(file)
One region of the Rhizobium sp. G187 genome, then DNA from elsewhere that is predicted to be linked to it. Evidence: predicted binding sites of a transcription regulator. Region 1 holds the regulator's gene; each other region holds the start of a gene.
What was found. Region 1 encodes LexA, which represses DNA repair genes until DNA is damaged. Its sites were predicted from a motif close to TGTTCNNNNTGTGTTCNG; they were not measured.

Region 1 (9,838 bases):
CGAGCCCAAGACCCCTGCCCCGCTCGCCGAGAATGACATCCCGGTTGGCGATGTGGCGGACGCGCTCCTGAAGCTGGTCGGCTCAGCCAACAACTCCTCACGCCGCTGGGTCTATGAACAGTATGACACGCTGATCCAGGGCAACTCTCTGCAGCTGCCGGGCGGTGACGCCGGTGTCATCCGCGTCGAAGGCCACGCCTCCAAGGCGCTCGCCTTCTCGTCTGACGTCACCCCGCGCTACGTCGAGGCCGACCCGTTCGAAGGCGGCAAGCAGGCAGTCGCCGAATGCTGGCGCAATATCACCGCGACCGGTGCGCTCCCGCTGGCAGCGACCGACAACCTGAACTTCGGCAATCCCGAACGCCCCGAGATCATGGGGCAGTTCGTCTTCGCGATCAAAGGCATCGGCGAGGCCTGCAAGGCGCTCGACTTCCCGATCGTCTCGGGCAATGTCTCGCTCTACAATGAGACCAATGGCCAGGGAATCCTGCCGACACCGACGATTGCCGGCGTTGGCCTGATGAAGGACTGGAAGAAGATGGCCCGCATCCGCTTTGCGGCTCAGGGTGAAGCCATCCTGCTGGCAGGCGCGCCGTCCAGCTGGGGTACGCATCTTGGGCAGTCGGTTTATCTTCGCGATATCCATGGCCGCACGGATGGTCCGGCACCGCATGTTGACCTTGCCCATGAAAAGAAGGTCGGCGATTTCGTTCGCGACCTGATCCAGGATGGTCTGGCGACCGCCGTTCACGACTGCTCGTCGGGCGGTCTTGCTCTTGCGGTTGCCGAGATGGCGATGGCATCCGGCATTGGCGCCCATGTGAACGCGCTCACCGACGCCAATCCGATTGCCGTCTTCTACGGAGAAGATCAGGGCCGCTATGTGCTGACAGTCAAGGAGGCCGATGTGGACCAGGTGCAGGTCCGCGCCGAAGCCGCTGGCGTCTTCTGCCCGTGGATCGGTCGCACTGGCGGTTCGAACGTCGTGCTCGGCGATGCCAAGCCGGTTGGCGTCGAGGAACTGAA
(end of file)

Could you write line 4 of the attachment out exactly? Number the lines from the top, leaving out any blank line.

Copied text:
CGAGCCCAAGACCCCTGCCCCGCTCGCCGAGAATGACATCCCGGTTGGCGATGTGGCGGACGCGCTCCTGAAGCTGGTCGGCTCAGCCAACAACTCCTCACGCCGCTGGGTCTATGAACAGTATGACACGCTGATCCAGGGCAACTCTCTGCAGCTGCCGGGCGGTGACGCCGGTGTCATCCGCGTCGAAGGCCACGCCTCCAAGGCGCTCGCCTTCTCGTCTGACGTCACCCCGCGCTACGTCGAGGCCGACCCGTTCGAAGGCGGCAAGCAGGCAGTCGCCGAATGCTGGCGCAATATCACCGCGACCGGTGCGCTCCCGCTGGCAGCGACCGACAACCTGAACTTCGGCAATCCCGAACGCCCCGAGATCATGGGGCAGTTCGTCTTCGCGATCAAAGGCATCGGCGAGGCCTGCAAGGCGCTCGACTTCCCGATCGTCTCGGGCAATGTCTCGCTCTACAATGAGACCAATGGCCAGGGAATCCTGCCGACACCGACGATTGCCGGCGTTGGCCTGATGAAGGACTGGAAGAAGATGGCCCGCATCCGCTTTGCGGCTCAGGGTGAAGCCATCCTGCTGGCAGGCGCGCCGTCCAGCTGGGGTACGCATCTTGGGCAGTCGGTTTATCTTCGCGATATCCATGGCCGCACGGATGGTCCGGCACCGCATGTTGACCTTGCCCATGAAAAGAAGGTCGGCGATTTCGTTCGCGACCTGATCCAGGATGGTCTGGCGACCGCCGTTCACGACTGCTCGTCGGGCGGTCTTGCTCTTGCGGTTGCCGAGATGGCGATGGCATCCGGCATTGGCGCCCATGTGAACGCGCTCACCGACGCCAATCCGATTGCCGTCTTCTACGGAGAAGATCAGGGCCGCTATGTGCTGACAGTCAAGGAGGCCGATGTGGACCAGGTGCAGGTCCGCGCCGAAGCCGCTGGCGTCTTCTGCCCGTGGATCGGTCGCACTGGCGGTTCGAACGTCGTGCTCGGCGATGCCAAGCCGGTTGGCGTCGAGGAACTGAA